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  • Anthony Martinez is 84-years-old and suffering from renal failure, as well as other serious medical conditions including dementia. He is currently incarcerated in the Sterling Correctional Facility, site of one of Colorado’s largest COVID-19 outbreaks with almost 600 active COVID-19 cases. He and his family are understandably terrified that he will catch the virus and die.

    In the midst of this public health crisis, incarcerated people as vulnerable as Anthony, could and should be immediately released to safely live out their remaining years with family.

    Read more about Anthony Martinez and other at-risk incarcerated people. 

  • Ronald Johnson is pre-diabetic, suffers from asthma and high blood pressure, and regularly uses an inhaler to breathe. His age and respiratory ailments put him at risk of serious illness and death if he contracts COVID-19. With over hundreds of active cases in Colorado’s prisons, his family fears he will not make it out alive. His daughter, Amber, says, “In prison, he can’t protect himself and he can’t social distance. My deep fear is that my dad will die in prison. That is an awful, traumatic reality to consider. My chest is tight just thinking about how quickly it spreads and how vulnerable he is.”

    Governor Hickenlooper shortened his sentence following testimony from family, friends and correctional officers advocating for his early release. Yet, he is still eight years away from parole. While he remains in prison, COVID-19 continues to spread. Ronald’s three siblings, four children and four grandchildren are desperate for his release.

    Read more about Ronald Johnson and other at-risk incarcerated people.

  • Tuesday Olson knew her pregnancy was in trouble and tried to access hospital care as soon as possible. But there was a problem: she was in jail. This is her story.
  • It’s time to end the death penalty in Colorado. Family members who lost loved ones to murder speak out against an unjust and broken system.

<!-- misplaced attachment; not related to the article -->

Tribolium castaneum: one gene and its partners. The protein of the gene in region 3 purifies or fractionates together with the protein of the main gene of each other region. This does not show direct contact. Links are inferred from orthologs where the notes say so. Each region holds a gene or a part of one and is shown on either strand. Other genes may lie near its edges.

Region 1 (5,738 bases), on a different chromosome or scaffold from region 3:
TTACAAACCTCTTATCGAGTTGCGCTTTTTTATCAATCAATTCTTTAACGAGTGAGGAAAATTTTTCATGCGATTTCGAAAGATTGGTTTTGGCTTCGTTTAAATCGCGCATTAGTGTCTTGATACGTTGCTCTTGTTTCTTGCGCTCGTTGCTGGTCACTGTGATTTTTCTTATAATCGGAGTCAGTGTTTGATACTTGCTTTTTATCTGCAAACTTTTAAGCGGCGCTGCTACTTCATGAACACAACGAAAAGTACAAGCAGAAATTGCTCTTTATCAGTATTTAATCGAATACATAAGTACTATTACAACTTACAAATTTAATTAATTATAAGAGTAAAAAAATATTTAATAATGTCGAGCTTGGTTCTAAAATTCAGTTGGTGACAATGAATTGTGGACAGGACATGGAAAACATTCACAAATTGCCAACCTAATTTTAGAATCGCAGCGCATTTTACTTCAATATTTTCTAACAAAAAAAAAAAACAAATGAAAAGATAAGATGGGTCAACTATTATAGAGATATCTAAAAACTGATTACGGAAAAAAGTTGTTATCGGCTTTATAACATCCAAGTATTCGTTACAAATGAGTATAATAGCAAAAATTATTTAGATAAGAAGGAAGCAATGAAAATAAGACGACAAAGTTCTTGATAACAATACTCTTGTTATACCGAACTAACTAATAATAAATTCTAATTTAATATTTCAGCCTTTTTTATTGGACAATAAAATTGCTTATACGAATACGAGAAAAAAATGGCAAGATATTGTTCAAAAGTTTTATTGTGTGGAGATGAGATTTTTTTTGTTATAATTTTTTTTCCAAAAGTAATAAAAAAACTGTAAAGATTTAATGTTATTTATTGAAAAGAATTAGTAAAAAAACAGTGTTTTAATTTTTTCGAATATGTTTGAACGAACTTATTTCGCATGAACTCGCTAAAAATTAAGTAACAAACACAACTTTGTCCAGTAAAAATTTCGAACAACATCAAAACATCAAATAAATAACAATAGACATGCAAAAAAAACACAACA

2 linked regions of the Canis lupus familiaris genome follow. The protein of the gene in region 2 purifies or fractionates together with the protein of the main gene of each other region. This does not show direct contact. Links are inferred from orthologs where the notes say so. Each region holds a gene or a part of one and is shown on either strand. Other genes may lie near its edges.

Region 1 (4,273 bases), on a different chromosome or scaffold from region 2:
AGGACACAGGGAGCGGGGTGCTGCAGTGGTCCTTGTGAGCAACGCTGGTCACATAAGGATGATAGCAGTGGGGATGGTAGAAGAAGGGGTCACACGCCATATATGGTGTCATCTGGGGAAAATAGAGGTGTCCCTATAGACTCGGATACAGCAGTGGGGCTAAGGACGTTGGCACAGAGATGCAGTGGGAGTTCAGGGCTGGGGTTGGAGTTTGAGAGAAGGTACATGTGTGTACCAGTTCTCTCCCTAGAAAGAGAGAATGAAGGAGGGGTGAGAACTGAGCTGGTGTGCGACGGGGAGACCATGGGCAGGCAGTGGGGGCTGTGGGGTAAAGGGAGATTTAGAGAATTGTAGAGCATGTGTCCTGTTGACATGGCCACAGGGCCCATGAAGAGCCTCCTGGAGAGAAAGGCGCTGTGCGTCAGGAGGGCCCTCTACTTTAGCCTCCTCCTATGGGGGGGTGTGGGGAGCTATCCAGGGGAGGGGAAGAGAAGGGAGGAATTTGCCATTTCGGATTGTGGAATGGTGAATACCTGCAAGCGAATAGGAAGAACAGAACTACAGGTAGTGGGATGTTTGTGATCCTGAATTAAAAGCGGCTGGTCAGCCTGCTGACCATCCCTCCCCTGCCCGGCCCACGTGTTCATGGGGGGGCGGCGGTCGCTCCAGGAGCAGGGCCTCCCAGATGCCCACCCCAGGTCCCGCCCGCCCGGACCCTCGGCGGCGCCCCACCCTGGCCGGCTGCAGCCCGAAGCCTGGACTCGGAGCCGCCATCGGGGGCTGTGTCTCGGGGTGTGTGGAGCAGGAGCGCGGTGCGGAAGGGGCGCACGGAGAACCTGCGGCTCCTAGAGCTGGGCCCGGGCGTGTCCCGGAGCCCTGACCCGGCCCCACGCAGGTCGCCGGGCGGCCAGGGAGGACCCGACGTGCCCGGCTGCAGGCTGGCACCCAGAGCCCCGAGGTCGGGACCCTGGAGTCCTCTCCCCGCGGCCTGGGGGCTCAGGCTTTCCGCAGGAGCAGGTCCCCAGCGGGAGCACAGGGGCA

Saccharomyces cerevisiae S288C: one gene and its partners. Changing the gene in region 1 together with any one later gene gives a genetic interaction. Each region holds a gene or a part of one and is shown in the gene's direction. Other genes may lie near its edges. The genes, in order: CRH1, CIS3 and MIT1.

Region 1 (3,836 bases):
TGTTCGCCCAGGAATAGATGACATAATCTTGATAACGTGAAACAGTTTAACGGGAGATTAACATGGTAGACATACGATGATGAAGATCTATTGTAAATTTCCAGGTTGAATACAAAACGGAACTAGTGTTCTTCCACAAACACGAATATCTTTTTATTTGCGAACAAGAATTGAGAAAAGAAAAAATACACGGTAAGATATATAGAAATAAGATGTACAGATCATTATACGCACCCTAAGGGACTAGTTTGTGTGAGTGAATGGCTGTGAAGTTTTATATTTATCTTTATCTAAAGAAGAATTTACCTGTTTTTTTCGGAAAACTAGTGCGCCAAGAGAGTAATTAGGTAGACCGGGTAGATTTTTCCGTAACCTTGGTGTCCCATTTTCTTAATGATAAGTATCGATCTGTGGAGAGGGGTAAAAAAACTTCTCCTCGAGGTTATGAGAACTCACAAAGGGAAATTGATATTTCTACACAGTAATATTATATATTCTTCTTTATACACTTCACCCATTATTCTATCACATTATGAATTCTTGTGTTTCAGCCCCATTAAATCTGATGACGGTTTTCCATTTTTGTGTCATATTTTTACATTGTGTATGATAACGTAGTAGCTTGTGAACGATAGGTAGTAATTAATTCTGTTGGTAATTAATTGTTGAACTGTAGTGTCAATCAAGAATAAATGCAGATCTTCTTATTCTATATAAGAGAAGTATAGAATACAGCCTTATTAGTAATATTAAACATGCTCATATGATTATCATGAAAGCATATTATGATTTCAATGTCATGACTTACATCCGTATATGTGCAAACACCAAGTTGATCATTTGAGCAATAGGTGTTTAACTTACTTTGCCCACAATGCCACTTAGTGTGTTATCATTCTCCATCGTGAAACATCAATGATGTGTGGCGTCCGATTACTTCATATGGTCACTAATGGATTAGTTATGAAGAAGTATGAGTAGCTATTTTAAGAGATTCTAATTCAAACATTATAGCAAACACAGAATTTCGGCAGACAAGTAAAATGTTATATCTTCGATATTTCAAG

ACLU Demands Moffat County School District Rescind its Ban of Boobies Breast Cancer Awareness Bracelets

In a letter to school administrators sent today, the ACLU of Colorado demanded that the Moffat County School District rescind its ban against students wearing “I ♥ Boobies! Keep a Breast!” bracelets in support of breast cancer awareness. Although the bracelets had caused no disruption in school, the school district banned them because some school administrators found the word “boobies” to be offensive. The ACLU’s letter says that the ban is a clear violation of students’ First Amendment right to free expression.

ACLU staff attorney Rebecca T. Wallace said: “Students, just like adults, are protected by the Constitution and have a right to express themselves, particularly when they are just silently and peacefully wearing bracelets to show their support for such an important cause.” “I ♥ Boobies! Keep a Breast!” bracelets are distributed by the Keep-A-Breast Foundation, a nonprofit organization whose mission is to help eradicate breast cancer by educating young people – in their own language – on methods of prevention, early detection, and support.

Jordan Harmon, a Moffat County Middle School student upon whom the ACLU’s letter focuses, purchased and wore her “I ♥ Boobies! Keep a Breast!” bracelets in support of a close family friend who has fiercely battled the disease. After purchasing the bracelet, Jordan was inspired to visit the Keep-A-Breast Foundation website and learn more about breast cancer.

The school has forbidden Jordan, and other students, from wearing the bracelet.

“Jordan is a perfect example of the effectiveness of these bracelets in raising awareness about breast cancer among young people,” said Ms. Wallace. “Schools should be supporting such an innovative educational tool, rather than squelching students’ First Amendment expressions.”

Last month, at the request of ACLU lawyers, a federal court in Pennsylvania enjoined another school district’s ban of “I ♥ Boobies! Keep a Breast!” bracelets, finding that the bracelets did not significantly disrupt school activities, and that the word “boobies,” is not lewd, vulgar, or indecent in this cancer-fighting context. The ACLU’s letter states that a court battle with the Moffat County School District over this issue is likely to result in a finding – like in the Pennsylvania case – that the bracelet ban is an unconstitutional infringement on students’ First Amendment rights. “The Moffat County School District’s arbitrary ban of this single, selected, harmless word utilized to promote breast cancer awareness is constitutionally indefensible and is simply bad policy,” staff attorney Wallace said. “The ban must be rescinded.”

The ACLU has demanded that the Moffat County School District rescind its ban of the bracelets within one week.



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